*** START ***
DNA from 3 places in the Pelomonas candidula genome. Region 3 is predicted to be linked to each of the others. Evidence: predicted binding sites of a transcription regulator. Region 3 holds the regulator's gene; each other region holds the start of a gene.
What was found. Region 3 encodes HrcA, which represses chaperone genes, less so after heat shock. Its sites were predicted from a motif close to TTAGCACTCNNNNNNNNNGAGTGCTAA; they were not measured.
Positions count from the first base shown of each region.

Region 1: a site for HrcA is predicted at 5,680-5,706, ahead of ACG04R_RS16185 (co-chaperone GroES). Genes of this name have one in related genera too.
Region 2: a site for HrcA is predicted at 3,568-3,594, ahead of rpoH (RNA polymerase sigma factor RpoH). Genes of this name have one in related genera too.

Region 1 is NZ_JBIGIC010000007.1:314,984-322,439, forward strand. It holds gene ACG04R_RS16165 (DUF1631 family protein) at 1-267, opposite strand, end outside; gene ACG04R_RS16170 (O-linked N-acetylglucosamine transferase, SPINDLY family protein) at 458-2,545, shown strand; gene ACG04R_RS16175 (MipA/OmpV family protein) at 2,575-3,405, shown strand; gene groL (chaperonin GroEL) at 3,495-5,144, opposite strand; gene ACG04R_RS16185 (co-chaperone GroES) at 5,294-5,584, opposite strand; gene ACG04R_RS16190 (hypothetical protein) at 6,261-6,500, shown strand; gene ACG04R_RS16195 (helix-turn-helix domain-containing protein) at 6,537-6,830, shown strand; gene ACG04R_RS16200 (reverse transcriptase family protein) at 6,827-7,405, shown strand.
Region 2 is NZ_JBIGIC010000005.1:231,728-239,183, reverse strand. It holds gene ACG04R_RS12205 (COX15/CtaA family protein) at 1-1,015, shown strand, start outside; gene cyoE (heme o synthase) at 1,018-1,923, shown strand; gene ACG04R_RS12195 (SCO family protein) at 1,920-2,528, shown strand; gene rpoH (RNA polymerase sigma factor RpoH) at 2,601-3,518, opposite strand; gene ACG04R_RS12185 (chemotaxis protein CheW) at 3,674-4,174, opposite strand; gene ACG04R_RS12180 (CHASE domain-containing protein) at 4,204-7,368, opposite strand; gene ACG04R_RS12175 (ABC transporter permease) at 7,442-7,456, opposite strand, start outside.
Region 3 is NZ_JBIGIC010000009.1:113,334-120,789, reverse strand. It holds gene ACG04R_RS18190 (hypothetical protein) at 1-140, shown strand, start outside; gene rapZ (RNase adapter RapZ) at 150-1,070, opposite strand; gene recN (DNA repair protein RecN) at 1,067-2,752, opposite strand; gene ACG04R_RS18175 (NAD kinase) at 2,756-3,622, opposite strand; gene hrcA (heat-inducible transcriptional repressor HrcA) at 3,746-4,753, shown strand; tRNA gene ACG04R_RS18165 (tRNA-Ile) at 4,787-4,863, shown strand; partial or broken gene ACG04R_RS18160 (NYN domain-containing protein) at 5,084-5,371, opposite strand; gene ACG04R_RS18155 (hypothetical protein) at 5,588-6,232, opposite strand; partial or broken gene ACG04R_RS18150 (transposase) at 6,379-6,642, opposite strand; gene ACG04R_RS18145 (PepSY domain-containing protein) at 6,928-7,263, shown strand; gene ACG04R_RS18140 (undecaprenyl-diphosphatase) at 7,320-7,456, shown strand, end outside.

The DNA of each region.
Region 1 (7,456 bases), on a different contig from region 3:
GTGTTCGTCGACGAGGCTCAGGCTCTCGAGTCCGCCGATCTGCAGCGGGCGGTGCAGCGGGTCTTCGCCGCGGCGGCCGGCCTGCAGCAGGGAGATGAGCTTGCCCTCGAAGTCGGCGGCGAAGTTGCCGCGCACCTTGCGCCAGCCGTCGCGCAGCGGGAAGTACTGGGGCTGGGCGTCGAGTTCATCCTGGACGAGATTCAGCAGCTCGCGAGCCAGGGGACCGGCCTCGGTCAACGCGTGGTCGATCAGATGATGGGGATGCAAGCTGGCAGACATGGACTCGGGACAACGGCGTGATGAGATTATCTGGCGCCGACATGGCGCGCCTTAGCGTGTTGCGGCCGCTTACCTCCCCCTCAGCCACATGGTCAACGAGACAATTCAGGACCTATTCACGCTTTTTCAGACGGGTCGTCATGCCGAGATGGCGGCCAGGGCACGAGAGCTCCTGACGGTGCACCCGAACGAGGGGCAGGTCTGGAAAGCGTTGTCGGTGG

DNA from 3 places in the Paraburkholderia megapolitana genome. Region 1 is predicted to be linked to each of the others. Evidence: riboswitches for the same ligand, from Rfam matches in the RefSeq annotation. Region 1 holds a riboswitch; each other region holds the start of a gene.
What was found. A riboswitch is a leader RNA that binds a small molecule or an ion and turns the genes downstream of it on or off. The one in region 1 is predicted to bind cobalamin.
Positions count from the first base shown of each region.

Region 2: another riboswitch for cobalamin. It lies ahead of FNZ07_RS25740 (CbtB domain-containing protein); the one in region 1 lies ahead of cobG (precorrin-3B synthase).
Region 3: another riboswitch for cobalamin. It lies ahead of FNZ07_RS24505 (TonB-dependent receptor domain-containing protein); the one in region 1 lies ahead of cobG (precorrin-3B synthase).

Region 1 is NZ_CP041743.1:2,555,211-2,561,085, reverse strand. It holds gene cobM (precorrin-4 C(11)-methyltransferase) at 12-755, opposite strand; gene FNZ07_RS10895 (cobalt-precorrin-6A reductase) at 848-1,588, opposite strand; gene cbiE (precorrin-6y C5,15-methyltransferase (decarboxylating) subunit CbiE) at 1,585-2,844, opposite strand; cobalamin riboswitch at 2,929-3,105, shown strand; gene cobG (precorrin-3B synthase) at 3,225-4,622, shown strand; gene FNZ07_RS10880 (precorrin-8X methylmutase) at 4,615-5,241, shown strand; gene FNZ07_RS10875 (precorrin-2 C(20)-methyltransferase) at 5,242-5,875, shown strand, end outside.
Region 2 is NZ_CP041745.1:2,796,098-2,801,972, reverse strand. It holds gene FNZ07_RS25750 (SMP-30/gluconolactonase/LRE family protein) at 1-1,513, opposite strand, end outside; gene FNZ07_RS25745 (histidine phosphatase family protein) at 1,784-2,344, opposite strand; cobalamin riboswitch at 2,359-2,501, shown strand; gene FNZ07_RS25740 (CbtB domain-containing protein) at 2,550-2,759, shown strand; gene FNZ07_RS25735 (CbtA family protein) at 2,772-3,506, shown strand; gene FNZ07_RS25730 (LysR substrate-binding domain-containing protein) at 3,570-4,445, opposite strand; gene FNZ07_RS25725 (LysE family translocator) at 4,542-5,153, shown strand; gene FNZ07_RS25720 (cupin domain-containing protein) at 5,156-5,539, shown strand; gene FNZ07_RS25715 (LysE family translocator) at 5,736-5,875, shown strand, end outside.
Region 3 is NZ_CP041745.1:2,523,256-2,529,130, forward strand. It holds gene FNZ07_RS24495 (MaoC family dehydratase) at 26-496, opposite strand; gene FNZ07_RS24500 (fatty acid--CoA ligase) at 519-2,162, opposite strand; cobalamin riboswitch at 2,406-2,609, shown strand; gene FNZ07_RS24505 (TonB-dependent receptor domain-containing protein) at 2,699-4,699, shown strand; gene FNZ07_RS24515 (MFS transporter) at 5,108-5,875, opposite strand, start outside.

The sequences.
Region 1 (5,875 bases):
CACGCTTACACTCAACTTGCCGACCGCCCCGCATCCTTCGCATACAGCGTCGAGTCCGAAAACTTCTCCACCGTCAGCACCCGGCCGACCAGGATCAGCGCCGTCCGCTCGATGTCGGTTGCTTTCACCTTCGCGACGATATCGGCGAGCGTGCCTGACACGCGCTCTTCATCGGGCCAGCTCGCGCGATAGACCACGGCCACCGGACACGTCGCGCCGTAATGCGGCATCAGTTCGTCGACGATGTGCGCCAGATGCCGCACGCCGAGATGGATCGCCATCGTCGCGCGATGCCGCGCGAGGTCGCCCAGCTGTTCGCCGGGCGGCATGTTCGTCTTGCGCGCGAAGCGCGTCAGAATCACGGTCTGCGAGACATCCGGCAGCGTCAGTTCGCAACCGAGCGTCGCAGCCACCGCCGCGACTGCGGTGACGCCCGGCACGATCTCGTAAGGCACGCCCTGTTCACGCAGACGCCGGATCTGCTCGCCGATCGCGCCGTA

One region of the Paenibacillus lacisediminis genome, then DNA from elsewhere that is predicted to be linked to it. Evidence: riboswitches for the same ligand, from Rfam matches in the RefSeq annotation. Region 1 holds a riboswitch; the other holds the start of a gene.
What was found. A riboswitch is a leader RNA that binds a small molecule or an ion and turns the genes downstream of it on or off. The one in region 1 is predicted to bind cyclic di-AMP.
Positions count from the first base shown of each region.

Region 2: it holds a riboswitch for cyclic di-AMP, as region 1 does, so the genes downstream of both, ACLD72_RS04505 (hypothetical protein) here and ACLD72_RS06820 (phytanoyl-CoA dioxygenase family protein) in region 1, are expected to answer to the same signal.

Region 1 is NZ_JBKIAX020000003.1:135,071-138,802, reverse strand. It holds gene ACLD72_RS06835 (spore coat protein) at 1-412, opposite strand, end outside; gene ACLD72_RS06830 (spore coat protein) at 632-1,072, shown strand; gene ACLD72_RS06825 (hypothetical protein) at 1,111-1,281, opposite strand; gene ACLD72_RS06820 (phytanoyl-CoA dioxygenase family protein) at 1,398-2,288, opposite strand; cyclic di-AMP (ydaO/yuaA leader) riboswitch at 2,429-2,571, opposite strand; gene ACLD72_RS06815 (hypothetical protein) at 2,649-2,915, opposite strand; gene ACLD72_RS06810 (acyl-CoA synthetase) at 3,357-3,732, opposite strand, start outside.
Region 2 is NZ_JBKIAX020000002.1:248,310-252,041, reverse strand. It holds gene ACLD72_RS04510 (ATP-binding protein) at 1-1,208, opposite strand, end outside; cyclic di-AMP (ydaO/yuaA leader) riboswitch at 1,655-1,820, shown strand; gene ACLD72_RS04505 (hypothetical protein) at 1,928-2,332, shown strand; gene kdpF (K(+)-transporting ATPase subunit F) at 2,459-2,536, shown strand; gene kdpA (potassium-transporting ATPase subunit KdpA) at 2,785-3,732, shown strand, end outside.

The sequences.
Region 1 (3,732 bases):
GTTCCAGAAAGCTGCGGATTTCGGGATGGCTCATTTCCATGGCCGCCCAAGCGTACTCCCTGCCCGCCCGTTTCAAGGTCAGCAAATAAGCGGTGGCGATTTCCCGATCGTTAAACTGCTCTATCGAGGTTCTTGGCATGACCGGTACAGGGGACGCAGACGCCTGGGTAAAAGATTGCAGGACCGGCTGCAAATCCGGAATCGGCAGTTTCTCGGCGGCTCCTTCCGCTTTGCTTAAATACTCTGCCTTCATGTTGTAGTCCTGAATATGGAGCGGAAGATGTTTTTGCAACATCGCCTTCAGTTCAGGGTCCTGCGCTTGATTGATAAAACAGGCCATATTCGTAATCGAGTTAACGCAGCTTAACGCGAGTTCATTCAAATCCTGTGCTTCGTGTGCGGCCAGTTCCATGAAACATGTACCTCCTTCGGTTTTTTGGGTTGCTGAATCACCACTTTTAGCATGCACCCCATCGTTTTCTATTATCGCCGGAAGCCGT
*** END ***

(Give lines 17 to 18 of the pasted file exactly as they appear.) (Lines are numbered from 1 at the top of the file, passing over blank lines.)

Region 1 is NZ_CP041743.1:2,555,211-2,561,085, reverse strand. It holds gene cobM (precorrin-4 C(11)-methyltransferase) at 12-755, opposite strand; gene FNZ07_RS10895 (cobalt-precorrin-6A reductase) at 848-1,588, opposite strand; gene cbiE (precorrin-6y C5,15-methyltransferase (decarboxylating) subunit CbiE) at 1,585-2,844, opposite strand; cobalamin riboswitch at 2,929-3,105, shown strand; gene cobG (precorrin-3B synthase) at 3,225-4,622, shown strand; gene FNZ07_RS10880 (precorrin-8X methylmutase) at 4,615-5,241, shown strand; gene FNZ07_RS10875 (precorrin-2 C(20)-methyltransferase) at 5,242-5,875, shown strand, end outside.
Region 2 is NZ_CP041745.1:2,796,098-2,801,972, reverse strand. It holds gene FNZ07_RS25750 (SMP-30/gluconolactonase/LRE family protein) at 1-1,513, opposite strand, end outside; gene FNZ07_RS25745 (histidine phosphatase family protein) at 1,784-2,344, opposite strand; cobalamin riboswitch at 2,359-2,501, shown strand; gene FNZ07_RS25740 (CbtB domain-containing protein) at 2,550-2,759, shown strand; gene FNZ07_RS25735 (CbtA family protein) at 2,772-3,506, shown strand; gene FNZ07_RS25730 (LysR substrate-binding domain-containing protein) at 3,570-4,445, opposite strand; gene FNZ07_RS25725 (LysE family translocator) at 4,542-5,153, shown strand; gene FNZ07_RS25720 (cupin domain-containing protein) at 5,156-5,539, shown strand; gene FNZ07_RS25715 (LysE family translocator) at 5,736-5,875, shown strand, end outside.